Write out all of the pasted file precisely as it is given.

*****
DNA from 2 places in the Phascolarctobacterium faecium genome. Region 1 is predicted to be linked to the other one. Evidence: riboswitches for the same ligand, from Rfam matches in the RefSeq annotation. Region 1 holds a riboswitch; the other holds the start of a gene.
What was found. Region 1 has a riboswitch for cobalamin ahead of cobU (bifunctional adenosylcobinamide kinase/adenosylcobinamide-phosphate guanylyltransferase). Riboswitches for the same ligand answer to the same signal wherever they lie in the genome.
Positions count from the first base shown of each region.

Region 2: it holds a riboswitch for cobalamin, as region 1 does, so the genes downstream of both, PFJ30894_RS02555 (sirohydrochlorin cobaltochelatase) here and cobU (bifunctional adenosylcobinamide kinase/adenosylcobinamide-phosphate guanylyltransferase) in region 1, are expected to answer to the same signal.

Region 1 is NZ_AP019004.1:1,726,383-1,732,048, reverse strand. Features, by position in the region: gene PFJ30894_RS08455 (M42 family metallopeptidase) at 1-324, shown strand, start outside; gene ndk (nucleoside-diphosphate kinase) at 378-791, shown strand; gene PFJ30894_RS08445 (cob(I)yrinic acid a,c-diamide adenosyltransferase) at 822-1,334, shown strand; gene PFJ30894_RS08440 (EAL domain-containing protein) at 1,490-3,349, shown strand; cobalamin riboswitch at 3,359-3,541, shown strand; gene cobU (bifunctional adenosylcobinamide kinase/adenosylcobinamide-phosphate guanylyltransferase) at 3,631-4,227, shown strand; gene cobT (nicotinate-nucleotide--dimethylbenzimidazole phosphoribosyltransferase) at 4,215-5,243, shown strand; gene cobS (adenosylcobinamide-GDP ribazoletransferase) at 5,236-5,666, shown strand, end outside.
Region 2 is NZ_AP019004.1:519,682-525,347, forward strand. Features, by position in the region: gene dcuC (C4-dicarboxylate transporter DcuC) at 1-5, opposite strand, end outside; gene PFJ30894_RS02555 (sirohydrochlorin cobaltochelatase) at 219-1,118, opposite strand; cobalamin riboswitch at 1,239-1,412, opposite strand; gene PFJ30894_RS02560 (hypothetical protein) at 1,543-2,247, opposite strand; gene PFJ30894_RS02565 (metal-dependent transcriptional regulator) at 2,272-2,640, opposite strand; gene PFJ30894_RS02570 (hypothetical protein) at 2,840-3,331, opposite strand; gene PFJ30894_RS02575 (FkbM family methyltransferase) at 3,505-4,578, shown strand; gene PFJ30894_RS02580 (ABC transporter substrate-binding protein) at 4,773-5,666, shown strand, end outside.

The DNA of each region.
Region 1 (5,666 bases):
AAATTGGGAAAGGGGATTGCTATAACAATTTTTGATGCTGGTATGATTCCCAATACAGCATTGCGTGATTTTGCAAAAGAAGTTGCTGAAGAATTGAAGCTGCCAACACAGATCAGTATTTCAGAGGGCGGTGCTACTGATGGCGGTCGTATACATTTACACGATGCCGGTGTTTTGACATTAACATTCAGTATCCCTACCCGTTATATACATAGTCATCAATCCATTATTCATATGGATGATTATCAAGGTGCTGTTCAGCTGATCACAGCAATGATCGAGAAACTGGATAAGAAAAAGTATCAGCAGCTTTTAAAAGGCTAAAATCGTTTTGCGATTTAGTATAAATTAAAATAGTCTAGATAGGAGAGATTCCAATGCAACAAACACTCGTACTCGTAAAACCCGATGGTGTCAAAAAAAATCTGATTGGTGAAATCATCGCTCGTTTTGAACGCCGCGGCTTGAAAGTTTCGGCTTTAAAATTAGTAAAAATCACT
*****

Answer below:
DNA from 2 places in the Phascolarctobacterium faecium genome. Region 1 is predicted to be linked to the other one. Evidence: riboswitches for the same ligand, from Rfam matches in the RefSeq annotation. Region 1 holds a riboswitch; the other holds the start of a gene.
What was found. Region 1 has a riboswitch for cobalamin ahead of cobU (bifunctional adenosylcobinamide kinase/adenosylcobinamide-phosphate guanylyltransferase). Riboswitches for the same ligand answer to the same signal wherever they lie in the genome.
Positions count from the first base shown of each region.

Region 2: it holds a riboswitch for cobalamin, as region 1 does, so the genes downstream of both, PFJ30894_RS02555 (sirohydrochlorin cobaltochelatase) here and cobU (bifunctional adenosylcobinamide kinase/adenosylcobinamide-phosphate guanylyltransferase) in region 1, are expected to answer to the same signal.

Region 1 is NZ_AP019004.1:1,726,383-1,732,048, reverse strand. Features, by position in the region: gene PFJ30894_RS08455 (M42 family metallopeptidase) at 1-324, shown strand, start outside; gene ndk (nucleoside-diphosphate kinase) at 378-791, shown strand; gene PFJ30894_RS08445 (cob(I)yrinic acid a,c-diamide adenosyltransferase) at 822-1,334, shown strand; gene PFJ30894_RS08440 (EAL domain-containing protein) at 1,490-3,349, shown strand; cobalamin riboswitch at 3,359-3,541, shown strand; gene cobU (bifunctional adenosylcobinamide kinase/adenosylcobinamide-phosphate guanylyltransferase) at 3,631-4,227, shown strand; gene cobT (nicotinate-nucleotide--dimethylbenzimidazole phosphoribosyltransferase) at 4,215-5,243, shown strand; gene cobS (adenosylcobinamide-GDP ribazoletransferase) at 5,236-5,666, shown strand, end outside.
Region 2 is NZ_AP019004.1:519,682-525,347, forward strand. Features, by position in the region: gene dcuC (C4-dicarboxylate transporter DcuC) at 1-5, opposite strand, end outside; gene PFJ30894_RS02555 (sirohydrochlorin cobaltochelatase) at 219-1,118, opposite strand; cobalamin riboswitch at 1,239-1,412, opposite strand; gene PFJ30894_RS02560 (hypothetical protein) at 1,543-2,247, opposite strand; gene PFJ30894_RS02565 (metal-dependent transcriptional regulator) at 2,272-2,640, opposite strand; gene PFJ30894_RS02570 (hypothetical protein) at 2,840-3,331, opposite strand; gene PFJ30894_RS02575 (FkbM family methyltransferase) at 3,505-4,578, shown strand; gene PFJ30894_RS02580 (ABC transporter substrate-binding protein) at 4,773-5,666, shown strand, end outside.

The DNA of each region.
Region 1 (5,666 bases):
AAATTGGGAAAGGGGATTGCTATAACAATTTTTGATGCTGGTATGATTCCCAATACAGCATTGCGTGATTTTGCAAAAGAAGTTGCTGAAGAATTGAAGCTGCCAACACAGATCAGTATTTCAGAGGGCGGTGCTACTGATGGCGGTCGTATACATTTACACGATGCCGGTGTTTTGACATTAACATTCAGTATCCCTACCCGTTATATACATAGTCATCAATCCATTATTCATATGGATGATTATCAAGGTGCTGTTCAGCTGATCACAGCAATGATCGAGAAACTGGATAAGAAAAAGTATCAGCAGCTTTTAAAAGGCTAAAATCGTTTTGCGATTTAGTATAAATTAAAATAGTCTAGATAGGAGAGATTCCAATGCAACAAACACTCGTACTCGTAAAACCCGATGGTGTCAAAAAAAATCTGATTGGTGAAATCATCGCTCGTTTTGAACGCCGCGGCTTGAAAGTTTCGGCTTTAAAATTAGTAAAAATCACT